Genuine desire to relocate and impact on children

Genuine desire to relocate and impact on children

Findings as to the Facts

  1. Despite some residual bitterness on the part of the mother (“he walked out when the boy was only 18 months old”), these parties managed to get along fairly well following separation until April 2016. At that time X reported the mother grabbing the steering wheel of the car driven by Mr M, which was travelling at speed and which scared the children. He also reported being hit by his mother, although it is clear that this was an accidental elbow to the head.
  2. The father acted on this information protectively, following advice from the Department and the police, and withheld the children from the mother until Court orders returned them to her in August 2016. To his credit he now realises that his conduct was excessive. Neither side covers themselves in any glory in this episode. Even now the mother, who remains extremely angry about it, fails to understand the extent of her own shortcomings.
  3. She scared the children in the dreadful incident in the car, and fails to understand that her arguing with Mr M in X’s presence deeply distressed him. She explains away her own conduct all too readily. There is no reason whatsoever to doubt that the father was genuinely concerned by what X told him, and although his action in going to Mr M – whom he knew was estranged from the mother at the time – bespeaks a lack of judgment, the fact is he acted protectively.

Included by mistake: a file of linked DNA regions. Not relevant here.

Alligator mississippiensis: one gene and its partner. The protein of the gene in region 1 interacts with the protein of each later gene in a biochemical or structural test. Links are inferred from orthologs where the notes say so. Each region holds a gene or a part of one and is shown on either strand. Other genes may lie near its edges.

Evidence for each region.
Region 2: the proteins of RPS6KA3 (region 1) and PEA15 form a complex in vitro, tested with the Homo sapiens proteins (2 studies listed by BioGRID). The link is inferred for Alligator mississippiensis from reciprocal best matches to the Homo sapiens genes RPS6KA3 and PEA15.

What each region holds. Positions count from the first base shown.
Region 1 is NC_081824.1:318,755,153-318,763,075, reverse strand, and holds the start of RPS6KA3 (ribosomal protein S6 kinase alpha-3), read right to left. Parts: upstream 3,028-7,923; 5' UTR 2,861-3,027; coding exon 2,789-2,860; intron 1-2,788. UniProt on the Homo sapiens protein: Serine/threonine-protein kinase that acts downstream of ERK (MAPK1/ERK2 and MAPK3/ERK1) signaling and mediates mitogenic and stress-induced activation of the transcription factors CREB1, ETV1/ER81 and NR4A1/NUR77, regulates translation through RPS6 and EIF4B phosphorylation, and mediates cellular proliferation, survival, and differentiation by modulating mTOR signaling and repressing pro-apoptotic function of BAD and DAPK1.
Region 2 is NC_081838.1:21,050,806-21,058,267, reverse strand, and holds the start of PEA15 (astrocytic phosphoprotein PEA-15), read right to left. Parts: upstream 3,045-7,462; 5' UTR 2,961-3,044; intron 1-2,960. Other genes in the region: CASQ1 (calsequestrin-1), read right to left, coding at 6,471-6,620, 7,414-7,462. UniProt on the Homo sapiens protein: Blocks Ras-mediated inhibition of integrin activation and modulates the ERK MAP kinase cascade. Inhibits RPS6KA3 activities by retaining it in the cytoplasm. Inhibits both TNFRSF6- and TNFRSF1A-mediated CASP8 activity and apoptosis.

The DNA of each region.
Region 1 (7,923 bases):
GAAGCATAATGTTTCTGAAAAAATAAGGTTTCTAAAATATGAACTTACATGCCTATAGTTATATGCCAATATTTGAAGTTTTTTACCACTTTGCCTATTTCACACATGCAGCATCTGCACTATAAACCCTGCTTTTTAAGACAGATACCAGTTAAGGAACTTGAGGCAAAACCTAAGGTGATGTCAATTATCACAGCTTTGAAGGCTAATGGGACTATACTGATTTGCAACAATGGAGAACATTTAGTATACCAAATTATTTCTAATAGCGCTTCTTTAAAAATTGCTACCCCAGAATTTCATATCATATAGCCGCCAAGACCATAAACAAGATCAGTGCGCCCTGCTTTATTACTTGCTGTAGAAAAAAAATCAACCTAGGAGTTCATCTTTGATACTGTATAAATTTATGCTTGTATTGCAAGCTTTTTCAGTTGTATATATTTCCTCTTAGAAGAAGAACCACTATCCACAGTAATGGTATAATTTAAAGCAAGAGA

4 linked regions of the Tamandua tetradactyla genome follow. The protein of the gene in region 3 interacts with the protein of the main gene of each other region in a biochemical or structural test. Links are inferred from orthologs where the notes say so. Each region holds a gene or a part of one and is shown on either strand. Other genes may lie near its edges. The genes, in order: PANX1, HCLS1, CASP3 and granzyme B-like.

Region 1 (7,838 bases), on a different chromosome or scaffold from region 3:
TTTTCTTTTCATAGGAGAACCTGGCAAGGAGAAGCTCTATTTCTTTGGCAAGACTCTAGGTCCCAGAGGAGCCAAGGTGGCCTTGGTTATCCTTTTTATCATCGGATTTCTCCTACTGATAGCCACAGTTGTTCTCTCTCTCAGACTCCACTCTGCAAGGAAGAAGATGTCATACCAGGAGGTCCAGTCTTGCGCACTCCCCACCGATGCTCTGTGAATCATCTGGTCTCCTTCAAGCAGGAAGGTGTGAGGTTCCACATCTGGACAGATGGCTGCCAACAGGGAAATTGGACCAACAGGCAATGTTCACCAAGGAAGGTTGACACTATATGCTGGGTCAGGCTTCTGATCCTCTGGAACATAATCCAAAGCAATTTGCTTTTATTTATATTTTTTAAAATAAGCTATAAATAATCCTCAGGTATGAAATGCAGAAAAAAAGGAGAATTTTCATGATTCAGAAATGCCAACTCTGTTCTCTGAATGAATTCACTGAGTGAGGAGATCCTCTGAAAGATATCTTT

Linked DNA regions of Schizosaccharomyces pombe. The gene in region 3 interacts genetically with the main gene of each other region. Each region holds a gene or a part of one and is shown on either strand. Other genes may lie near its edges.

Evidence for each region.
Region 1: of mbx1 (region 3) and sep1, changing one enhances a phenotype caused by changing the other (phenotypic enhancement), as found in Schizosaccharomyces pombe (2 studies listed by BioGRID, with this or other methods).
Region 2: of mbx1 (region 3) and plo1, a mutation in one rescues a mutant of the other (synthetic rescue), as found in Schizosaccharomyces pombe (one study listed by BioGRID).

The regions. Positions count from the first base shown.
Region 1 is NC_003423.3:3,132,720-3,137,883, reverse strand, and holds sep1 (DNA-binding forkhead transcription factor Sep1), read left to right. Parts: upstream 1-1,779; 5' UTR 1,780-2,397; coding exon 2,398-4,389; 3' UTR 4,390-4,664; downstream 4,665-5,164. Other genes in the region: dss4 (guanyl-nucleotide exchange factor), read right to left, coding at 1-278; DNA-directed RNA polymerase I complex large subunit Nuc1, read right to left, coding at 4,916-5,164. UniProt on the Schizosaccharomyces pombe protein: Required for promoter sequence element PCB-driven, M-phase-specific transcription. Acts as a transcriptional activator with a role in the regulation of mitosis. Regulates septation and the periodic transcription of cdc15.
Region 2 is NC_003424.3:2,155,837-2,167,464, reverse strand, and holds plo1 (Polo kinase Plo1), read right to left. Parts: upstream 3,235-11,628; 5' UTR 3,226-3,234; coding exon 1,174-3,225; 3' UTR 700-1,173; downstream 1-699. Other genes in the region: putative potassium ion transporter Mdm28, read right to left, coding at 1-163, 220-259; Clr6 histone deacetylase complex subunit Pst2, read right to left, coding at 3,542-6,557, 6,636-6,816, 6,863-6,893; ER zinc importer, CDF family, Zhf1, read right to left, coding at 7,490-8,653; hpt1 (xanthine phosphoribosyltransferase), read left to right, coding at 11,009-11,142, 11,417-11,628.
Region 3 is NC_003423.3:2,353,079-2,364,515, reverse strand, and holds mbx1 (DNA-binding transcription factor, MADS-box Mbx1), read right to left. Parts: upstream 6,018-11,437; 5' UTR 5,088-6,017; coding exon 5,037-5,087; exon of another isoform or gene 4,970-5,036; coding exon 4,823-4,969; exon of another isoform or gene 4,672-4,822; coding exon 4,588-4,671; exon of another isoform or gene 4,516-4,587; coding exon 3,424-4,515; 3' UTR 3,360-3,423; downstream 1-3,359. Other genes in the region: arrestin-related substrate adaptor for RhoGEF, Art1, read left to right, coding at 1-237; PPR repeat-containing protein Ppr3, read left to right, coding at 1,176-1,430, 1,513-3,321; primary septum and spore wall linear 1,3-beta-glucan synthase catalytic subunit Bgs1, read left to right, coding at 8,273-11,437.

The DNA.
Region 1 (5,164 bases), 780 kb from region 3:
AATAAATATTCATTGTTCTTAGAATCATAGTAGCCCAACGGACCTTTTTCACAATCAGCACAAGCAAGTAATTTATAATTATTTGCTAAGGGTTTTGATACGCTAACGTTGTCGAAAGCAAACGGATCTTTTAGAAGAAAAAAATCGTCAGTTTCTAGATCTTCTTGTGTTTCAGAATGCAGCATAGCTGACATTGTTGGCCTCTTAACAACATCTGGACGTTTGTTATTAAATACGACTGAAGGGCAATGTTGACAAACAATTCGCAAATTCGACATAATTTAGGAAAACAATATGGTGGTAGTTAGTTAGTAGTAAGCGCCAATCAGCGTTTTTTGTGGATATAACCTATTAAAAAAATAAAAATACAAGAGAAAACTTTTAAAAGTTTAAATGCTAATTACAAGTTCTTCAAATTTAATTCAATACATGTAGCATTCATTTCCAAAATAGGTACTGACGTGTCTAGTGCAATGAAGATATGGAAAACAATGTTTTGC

4. However, I share Ms J’s reservation that his was not all there was to it. Consciously, or otherwise, he and Ms C turned the situation to their advantage. Thereafter things have gone from bad to worse in the parties’ interpersonal communications, not helped – as I have indicated earlier – by, it would seem, intermeddling from third parties.
  5. Whoever’s version of past events is correct, I am clear in my mind as to two things: first, the mother’s desire to relocate is genuine. I accept the submission of counsel for the Independent Children’s Lawyer that this move is not done to spite the father. Second, I entirely accept that the father genuinely wants more time with his children and has wished to do so for some time. His desire to do so is child orientated and his pursuit of this case has not – as the mother has asserted – been in any way designed simply to give her difficulty. I will deal with other factual matters in my assessment under the statute, but these overarching findings are significant.

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Brisbane/Sunshine Coast/Gold Coast/North Queensland


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